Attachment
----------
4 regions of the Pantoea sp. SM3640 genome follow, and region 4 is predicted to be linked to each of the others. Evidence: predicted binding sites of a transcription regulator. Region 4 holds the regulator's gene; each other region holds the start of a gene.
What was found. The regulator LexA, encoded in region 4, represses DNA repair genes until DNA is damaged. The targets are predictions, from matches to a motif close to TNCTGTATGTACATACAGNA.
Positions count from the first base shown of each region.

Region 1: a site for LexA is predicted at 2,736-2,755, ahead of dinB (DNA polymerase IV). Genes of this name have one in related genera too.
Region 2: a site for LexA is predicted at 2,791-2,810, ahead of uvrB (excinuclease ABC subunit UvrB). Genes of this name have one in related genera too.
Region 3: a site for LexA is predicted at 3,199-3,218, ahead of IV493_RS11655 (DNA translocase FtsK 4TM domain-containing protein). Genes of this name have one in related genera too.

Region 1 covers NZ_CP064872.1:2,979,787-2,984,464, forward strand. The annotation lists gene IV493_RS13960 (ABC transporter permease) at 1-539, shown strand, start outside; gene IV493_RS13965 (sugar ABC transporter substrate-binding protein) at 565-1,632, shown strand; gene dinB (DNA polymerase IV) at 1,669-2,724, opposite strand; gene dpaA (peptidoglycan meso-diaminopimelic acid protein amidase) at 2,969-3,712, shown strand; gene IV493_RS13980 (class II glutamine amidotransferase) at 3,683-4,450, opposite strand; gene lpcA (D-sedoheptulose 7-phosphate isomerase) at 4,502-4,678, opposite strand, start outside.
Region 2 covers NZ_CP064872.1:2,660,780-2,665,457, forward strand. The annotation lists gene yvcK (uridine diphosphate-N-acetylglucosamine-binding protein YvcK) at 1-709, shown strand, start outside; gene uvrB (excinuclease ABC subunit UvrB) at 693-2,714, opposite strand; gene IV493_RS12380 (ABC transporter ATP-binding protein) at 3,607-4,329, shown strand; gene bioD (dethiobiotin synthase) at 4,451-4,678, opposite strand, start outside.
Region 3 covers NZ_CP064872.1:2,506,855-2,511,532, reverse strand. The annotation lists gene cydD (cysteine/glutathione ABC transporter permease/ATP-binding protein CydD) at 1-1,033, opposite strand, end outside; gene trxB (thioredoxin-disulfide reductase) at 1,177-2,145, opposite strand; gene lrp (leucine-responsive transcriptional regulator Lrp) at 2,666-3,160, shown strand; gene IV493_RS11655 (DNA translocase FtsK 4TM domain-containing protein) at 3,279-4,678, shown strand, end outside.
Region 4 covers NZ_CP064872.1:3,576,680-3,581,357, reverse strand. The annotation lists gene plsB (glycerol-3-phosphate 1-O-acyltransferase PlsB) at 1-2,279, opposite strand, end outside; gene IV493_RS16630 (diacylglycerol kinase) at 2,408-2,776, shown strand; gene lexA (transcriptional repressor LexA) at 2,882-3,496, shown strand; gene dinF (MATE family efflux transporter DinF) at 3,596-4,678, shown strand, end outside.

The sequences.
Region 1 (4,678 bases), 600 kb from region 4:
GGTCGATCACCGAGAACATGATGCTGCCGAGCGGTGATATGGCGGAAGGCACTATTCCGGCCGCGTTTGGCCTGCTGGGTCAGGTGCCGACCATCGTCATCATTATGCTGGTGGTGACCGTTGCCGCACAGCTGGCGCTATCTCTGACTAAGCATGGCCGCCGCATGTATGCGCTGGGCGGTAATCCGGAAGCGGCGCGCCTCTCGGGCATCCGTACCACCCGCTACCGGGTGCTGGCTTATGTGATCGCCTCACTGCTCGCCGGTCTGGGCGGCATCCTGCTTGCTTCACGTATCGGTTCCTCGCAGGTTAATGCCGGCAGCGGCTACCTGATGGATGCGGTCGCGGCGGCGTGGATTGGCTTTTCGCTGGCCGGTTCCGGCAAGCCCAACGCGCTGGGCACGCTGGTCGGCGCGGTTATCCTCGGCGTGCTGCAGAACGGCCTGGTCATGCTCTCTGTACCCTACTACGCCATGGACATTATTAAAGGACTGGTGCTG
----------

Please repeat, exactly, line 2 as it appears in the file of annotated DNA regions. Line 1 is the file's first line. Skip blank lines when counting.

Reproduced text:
What was found. The regulator LexA, encoded in region 4, represses DNA repair genes until DNA is damaged. The targets are predictions, from matches to a motif close to TNCTGTATGTACATACAGNA.